Once you feel comfortable with this, you can take a small weight, book, gallon of water, anything you have, and hold it on top of your head. If you can, push the weight down on your head a bit for a little bit more resistance, now do the same neck exercise again. If at any point you feel pain in your neck, stop this neck exercise right away.
This neck exercise is pretty simple, but it utilizes a neck harness and it’s something you should invest in, because it will make your lives much better and much easier for neck training. With this tool, you strap the harness around your head and it has a chain that is hanging, you will attach a small weight to this chain to start and move your head up and down, you’ll feel your neck being worked.
If you feel any pain at any moment in the neck, STOP and consult a doctor. DON’T try to push yourself hard, move up in weight very slowly and keep in contact with your doctor about any neck issues.
As long as you keep the load light on these neck exercises as part of your warm-up, you should not run into any neck issues like fatigue-related problems in training. If you want to perform your neck training after a martial arts session or as a standalone workout, then you can look to add more volume in reps or sets.
If you have no neck injuries and just want to strengthen your neck, then feel free to add weight, but make sure you use proper form and take it easy, if you sacrifice form you will hurt your neck and you don’t want a neck injury, trust me. Start light, get the form down, then slowly move up and you’ll be fine.
What are the benefits of Neck Bridges?
Stronger neck, able to become more injury prone if done correctly, improved posture, build a strong posterior chain and builds core strength.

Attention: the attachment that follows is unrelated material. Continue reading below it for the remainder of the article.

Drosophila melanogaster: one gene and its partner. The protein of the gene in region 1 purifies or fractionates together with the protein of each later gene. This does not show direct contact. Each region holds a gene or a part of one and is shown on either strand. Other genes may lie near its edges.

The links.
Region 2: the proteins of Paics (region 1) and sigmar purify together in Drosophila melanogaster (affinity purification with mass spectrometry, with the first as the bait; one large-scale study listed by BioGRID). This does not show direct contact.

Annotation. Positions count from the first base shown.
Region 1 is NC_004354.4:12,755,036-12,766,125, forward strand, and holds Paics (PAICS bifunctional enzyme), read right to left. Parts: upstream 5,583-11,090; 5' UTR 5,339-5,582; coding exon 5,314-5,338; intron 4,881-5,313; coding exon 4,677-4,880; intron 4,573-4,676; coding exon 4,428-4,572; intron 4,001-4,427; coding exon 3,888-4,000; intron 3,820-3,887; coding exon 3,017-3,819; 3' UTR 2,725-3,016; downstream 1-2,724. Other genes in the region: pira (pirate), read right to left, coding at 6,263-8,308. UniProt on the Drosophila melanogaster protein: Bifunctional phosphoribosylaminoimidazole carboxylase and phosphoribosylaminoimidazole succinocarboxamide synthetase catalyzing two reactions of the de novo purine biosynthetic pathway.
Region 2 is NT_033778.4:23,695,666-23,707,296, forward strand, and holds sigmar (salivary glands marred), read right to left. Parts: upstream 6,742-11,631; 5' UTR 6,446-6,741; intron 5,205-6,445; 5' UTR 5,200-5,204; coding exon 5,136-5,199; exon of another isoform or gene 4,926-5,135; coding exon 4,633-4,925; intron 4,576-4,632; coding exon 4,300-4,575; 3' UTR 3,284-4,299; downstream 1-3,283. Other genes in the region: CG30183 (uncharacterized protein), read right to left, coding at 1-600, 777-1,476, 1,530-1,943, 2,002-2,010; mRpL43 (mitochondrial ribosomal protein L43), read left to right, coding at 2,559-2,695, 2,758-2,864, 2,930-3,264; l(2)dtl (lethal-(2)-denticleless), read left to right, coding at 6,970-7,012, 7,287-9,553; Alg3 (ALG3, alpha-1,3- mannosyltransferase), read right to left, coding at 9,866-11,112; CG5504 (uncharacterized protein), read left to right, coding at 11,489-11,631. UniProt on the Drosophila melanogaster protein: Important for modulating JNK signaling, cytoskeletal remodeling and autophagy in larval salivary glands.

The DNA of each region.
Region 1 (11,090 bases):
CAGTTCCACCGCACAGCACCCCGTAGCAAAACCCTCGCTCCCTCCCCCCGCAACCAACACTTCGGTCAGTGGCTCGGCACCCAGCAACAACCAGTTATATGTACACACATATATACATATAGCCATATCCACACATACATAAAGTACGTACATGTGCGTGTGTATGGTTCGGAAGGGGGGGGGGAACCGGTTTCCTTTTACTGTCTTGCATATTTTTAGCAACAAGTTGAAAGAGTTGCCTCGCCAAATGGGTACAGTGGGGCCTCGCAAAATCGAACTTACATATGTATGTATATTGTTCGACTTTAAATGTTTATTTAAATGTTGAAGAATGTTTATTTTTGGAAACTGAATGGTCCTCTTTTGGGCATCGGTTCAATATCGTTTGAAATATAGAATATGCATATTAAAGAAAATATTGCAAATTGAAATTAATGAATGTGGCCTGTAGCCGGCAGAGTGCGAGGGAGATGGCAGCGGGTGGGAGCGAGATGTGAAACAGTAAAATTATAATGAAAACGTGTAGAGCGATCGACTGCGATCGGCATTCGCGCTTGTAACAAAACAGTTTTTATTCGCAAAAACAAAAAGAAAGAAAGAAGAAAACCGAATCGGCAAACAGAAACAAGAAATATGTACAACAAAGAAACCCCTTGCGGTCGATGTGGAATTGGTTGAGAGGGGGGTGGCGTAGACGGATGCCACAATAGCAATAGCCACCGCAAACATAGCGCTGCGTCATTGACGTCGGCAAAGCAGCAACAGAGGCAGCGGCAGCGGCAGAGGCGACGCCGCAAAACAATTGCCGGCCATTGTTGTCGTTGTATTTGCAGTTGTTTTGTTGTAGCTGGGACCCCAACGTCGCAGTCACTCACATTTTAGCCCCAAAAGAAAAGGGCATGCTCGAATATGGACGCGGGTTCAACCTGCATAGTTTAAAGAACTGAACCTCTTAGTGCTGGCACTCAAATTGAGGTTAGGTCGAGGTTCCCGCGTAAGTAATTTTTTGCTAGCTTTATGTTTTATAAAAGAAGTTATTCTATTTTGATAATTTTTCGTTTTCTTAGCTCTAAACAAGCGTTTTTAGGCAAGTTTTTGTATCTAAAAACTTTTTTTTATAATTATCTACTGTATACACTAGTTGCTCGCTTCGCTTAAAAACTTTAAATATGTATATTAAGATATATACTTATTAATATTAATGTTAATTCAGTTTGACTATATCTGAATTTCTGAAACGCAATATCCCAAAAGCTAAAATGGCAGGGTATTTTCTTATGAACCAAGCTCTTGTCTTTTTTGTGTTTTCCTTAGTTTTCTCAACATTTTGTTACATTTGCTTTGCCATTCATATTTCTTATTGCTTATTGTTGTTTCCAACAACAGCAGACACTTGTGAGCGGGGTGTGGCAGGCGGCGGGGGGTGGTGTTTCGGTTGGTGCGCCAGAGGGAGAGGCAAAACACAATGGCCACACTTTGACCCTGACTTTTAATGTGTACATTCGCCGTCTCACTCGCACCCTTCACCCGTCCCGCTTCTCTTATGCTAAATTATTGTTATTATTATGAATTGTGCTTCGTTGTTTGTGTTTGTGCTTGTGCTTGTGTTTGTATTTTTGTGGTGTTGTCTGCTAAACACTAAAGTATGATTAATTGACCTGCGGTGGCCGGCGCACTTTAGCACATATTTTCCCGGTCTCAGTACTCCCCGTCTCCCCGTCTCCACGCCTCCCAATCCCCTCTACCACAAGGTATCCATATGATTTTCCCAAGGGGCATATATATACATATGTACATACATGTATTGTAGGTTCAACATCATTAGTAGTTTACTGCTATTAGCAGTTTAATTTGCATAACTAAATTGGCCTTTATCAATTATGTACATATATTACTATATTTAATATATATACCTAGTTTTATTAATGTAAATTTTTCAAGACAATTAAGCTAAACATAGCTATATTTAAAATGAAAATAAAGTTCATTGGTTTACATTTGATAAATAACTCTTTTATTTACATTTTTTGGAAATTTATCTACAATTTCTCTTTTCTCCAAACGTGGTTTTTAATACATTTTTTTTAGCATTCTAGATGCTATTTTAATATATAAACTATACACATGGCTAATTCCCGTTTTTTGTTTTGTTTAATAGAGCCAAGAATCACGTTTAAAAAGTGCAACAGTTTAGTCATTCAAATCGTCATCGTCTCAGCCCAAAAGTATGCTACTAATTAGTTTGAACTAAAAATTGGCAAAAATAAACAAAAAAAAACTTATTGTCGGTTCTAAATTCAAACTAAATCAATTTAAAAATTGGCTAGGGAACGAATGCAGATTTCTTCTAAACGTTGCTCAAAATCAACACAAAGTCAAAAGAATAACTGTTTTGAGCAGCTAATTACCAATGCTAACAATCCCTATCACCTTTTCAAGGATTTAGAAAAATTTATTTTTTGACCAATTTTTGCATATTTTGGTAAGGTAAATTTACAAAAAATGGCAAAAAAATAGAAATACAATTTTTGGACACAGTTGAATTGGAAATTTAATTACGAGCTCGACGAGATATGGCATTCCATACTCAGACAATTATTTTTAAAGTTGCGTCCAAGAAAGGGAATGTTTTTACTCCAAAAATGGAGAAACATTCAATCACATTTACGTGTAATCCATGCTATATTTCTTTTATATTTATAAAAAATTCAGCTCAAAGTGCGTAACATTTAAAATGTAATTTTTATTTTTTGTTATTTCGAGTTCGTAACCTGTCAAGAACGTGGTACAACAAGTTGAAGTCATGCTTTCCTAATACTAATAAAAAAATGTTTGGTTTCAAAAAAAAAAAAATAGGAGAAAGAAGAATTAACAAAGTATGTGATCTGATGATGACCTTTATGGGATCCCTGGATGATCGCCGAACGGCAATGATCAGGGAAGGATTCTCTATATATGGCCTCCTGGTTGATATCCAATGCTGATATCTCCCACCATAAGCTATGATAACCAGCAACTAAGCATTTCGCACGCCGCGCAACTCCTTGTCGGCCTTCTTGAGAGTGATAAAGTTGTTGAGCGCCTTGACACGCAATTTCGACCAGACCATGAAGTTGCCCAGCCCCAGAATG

Are Neck Bridges safe?
As long as neck bridges are performed safely with correct form and you’re healthy with no neck injuries or if you have neck injuries but the doctor gives you permission, then they are safe. But please start slow and keep in touch with your medical professional if you have any neck injuries you’re dealing with.
Should I do Neck Bridges?
Now the golden question. As I said in the beginning, I have multiple answers for situations. Let’s go through them.
- Are you perfectly healthy with no neck injuries? Yes, neck bridges are safe, make sure you study the form and start slow, use your hands as support if you must. Slowly build up to the full Neck Bridge but focus on the form first.
- Do you have a previous neck injury? If you do, consult with your medical professional, if they give you permission and say its okay, then yes, it is fine, but start very slow and listen to your body. If they say no, then obviously don’t do it. Listen to your doctor.
- Are you currently dealing with a neck injury? I’d probably steer clear from neck bridges for a while and use the alternative workouts I mentioned, but like I said with everything so far, start slow and listen to your body.
Looking for lighter neck exercises and stretches?
Look no further, we got you covered!